This website uses cookies primarily for visitor analytics. Certain pages will ask you to fill in contact details to receive additional information. On these pages you have the option of having the site log your details for future visits. Indicating you want the site to remember your details will place a cookie on your device. To view our full cookie policy, please click here. You can also view it at any time by going to our Contact Us page.

Semiconductor industry to get a sharper vision of the future

26 June 2013

The world’s most advanced extreme-ultraviolet microscope is about to go online at the US Lawrence Berkeley National Laboratory (Berkeley Lab).

Goldberg, with team members Iacopo Mochi and Markus Benk, gather around the control centre for the SHARP microscope

The much-anticipated SHARP microscope (SEMATECH High-NA Actinic Recticle review Project) was conceived and built by scientists at Berkeley Lab’s Centre for X-ray Optics (CXRO) and will provide semiconductor companies with the means to push their chip-making technology to new levels of miniaturisation and complexity.

The instrument is housed at the Advanced Light Source (ALS) at Berkeley Lab.

SHARP replaces an older tool, also located at the ALS, and has been many years in the making. Kenneth Goldberg, a researcher in Berkeley Lab’s Materials Sciences Division, and deputy directory of CXRO, runs the project.

“With the old tool we suffered greatly just to squeeze good results from it,” he says. “We always talked about what we’d do if we had the chance to do it right.”

Goldberg and his colleagues got that chance thanks to a partnership with SEMATECH, a consortium of semiconductor companies and chip-makers who recognised in CXRO the ideal combination of resources and expertise.

Those companies are interested in developing EUV fabrication techniques in order to shrink circuit elements in their computer chips down to a few nanometers in size – five to ten times smaller than they are today.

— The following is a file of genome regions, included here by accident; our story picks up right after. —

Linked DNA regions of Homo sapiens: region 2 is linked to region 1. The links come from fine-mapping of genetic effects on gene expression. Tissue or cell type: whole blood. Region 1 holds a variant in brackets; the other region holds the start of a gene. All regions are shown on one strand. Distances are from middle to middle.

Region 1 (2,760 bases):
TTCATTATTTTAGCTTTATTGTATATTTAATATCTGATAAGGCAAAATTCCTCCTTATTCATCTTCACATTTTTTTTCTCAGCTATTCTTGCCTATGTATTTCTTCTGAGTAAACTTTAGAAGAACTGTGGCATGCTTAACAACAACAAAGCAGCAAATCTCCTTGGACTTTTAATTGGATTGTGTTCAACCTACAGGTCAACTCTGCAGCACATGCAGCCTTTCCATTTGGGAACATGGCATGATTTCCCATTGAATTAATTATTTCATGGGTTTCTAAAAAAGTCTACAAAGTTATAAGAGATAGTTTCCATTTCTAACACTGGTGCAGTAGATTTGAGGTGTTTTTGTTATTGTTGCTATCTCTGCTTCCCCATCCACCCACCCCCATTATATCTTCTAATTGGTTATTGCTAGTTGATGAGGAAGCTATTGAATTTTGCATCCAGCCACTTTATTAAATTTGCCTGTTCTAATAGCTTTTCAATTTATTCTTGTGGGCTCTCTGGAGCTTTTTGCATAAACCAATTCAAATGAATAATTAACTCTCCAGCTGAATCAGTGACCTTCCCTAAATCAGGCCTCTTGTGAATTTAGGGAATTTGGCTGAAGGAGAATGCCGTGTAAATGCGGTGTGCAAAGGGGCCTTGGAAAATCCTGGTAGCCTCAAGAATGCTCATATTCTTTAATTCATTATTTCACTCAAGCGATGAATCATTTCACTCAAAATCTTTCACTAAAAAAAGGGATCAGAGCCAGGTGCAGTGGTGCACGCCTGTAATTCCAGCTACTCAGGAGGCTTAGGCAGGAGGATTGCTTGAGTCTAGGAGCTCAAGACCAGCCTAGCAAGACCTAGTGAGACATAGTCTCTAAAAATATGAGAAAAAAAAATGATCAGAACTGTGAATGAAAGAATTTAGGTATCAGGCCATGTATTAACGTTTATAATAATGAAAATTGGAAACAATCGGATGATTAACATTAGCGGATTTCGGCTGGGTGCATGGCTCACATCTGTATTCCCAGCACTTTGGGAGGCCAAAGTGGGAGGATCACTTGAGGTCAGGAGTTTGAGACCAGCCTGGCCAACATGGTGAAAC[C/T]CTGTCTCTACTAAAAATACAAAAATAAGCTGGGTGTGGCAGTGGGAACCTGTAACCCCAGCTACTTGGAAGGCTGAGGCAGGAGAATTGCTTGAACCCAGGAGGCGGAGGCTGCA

In semiconductor fabrication, circuits of silicon are made via photolithography.

“Photolithography works like darkroom photography, where an image on film is enlarged and projected onto light-sensitive paper,” says Goldberg. “But in photolithography you flip the optics backwards and shrink an image of a circuit from a mask down onto a silicon wafer coated with light sensitive film. So you want to use all the physics you can to make those circuits as small as possible.”

Physics says that the smaller the wavelength of light you use, the smaller the pattern you can draw, which is why the chip industry has moved from using visible light to ultraviolet to deep-ultraviolet over the past four decades.

Now by shifting to EUV light, with a wavelength 15 times shorter than current techniques, researchers hope to make circuit elements on the nanometer scale; however, that also requires a new level of perfection in the photolithography masks.

The SHARP microscope was built to examine defects in photolithography masks 10-40 nanometers wide – tiny indeed, but big enough to interfere with circuit elements of similar size. The usual inspection tools, such as electron and atomic microscopy, can’t predict the impact of such defects on EUV wavelengths, which is necessary to make successful repairs

One of the great advances of SHARP, compared to its predecessor, is the flexibility to emulate all current and future EUV illumination setups.

“This tool will let companies look way into the future,” says Goldberg. “Whatever they can dream as a future set up, they can test with our tool.”

SHARP is also dramatically more powerful and accurate than its predecessor. Goldberg and his team improved the optical efficiency 150 times, and took great pains to insulate the tool from mechanical vibration. Eventually, the whole set-up will go into a thermo-acoustic shell for further shielding.


Print this page | E-mail this page